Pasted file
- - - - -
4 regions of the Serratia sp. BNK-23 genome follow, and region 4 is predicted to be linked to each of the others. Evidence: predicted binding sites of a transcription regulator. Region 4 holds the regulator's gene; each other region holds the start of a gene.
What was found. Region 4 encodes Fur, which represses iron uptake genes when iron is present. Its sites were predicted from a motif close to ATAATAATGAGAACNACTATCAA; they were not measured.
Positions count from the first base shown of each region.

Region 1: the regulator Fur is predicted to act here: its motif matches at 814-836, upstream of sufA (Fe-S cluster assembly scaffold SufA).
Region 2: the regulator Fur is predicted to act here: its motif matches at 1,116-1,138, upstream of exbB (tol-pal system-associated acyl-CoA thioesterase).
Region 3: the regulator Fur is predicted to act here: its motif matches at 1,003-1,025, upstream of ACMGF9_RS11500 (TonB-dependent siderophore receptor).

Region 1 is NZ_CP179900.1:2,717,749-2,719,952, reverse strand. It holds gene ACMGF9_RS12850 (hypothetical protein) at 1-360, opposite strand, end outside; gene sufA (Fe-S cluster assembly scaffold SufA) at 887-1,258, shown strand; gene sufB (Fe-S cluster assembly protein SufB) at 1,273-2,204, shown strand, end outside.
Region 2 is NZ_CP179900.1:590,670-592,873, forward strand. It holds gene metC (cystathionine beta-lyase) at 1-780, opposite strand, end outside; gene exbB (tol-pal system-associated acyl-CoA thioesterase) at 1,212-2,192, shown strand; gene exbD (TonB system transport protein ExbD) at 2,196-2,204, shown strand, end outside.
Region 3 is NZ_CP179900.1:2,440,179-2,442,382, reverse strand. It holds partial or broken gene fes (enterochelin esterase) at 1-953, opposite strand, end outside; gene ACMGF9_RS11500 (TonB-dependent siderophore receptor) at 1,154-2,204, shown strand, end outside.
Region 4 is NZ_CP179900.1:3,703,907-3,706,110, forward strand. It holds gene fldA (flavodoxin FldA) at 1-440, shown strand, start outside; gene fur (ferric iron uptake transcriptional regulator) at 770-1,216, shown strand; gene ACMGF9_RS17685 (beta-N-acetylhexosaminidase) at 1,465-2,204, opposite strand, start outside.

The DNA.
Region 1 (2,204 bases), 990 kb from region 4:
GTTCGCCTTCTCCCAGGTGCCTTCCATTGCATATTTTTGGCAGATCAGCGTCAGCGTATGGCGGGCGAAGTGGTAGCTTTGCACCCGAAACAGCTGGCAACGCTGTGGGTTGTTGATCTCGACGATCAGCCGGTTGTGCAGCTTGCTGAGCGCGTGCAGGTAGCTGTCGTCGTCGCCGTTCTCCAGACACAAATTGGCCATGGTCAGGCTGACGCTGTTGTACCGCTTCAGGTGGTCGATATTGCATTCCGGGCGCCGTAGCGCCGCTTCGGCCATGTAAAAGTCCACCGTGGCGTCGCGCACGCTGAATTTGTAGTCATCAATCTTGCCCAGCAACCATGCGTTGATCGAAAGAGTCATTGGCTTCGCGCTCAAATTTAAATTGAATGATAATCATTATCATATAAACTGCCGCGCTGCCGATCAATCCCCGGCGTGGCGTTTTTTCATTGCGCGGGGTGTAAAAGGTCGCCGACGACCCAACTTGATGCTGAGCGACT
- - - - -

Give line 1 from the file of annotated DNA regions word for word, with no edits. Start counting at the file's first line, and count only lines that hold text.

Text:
4 regions of the Serratia sp. BNK-23 genome follow, and region 4 is predicted to be linked to each of the others. Evidence: predicted binding sites of a transcription regulator. Region 4 holds the regulator's gene; each other region holds the start of a gene.